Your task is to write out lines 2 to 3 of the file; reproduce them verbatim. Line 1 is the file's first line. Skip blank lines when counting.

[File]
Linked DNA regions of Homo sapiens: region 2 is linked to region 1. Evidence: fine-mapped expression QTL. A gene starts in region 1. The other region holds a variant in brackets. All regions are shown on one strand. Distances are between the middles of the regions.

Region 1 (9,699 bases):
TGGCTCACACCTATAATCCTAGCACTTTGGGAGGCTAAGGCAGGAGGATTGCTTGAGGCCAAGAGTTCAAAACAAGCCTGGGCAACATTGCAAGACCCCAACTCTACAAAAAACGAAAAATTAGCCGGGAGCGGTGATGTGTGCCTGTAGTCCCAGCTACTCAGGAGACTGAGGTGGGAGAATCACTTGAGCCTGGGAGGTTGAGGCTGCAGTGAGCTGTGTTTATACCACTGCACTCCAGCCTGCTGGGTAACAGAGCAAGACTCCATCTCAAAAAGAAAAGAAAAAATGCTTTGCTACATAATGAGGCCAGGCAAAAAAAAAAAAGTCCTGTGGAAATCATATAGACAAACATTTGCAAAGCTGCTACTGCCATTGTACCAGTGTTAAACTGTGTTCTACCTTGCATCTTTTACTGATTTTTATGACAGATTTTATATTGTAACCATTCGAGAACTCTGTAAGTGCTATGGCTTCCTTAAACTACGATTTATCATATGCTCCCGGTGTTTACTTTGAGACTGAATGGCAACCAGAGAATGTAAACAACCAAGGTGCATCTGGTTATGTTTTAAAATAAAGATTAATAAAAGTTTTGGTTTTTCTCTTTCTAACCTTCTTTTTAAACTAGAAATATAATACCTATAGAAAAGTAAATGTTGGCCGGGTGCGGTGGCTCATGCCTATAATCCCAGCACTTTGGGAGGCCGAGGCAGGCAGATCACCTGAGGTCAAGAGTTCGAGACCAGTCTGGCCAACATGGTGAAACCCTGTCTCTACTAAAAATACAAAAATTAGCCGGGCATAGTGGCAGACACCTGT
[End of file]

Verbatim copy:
Region 1 (9,699 bases):
TGGCTCACACCTATAATCCTAGCACTTTGGGAGGCTAAGGCAGGAGGATTGCTTGAGGCCAAGAGTTCAAAACAAGCCTGGGCAACATTGCAAGACCCCAACTCTACAAAAAACGAAAAATTAGCCGGGAGCGGTGATGTGTGCCTGTAGTCCCAGCTACTCAGGAGACTGAGGTGGGAGAATCACTTGAGCCTGGGAGGTTGAGGCTGCAGTGAGCTGTGTTTATACCACTGCACTCCAGCCTGCTGGGTAACAGAGCAAGACTCCATCTCAAAAAGAAAAGAAAAAATGCTTTGCTACATAATGAGGCCAGGCAAAAAAAAAAAAGTCCTGTGGAAATCATATAGACAAACATTTGCAAAGCTGCTACTGCCATTGTACCAGTGTTAAACTGTGTTCTACCTTGCATCTTTTACTGATTTTTATGACAGATTTTATATTGTAACCATTCGAGAACTCTGTAAGTGCTATGGCTTCCTTAAACTACGATTTATCATATGCTCCCGGTGTTTACTTTGAGACTGAATGGCAACCAGAGAATGTAAACAACCAAGGTGCATCTGGTTATGTTTTAAAATAAAGATTAATAAAAGTTTTGGTTTTTCTCTTTCTAACCTTCTTTTTAAACTAGAAATATAATACCTATAGAAAAGTAAATGTTGGCCGGGTGCGGTGGCTCATGCCTATAATCCCAGCACTTTGGGAGGCCGAGGCAGGCAGATCACCTGAGGTCAAGAGTTCGAGACCAGTCTGGCCAACATGGTGAAACCCTGTCTCTACTAAAAATACAAAAATTAGCCGGGCATAGTGGCAGACACCTGT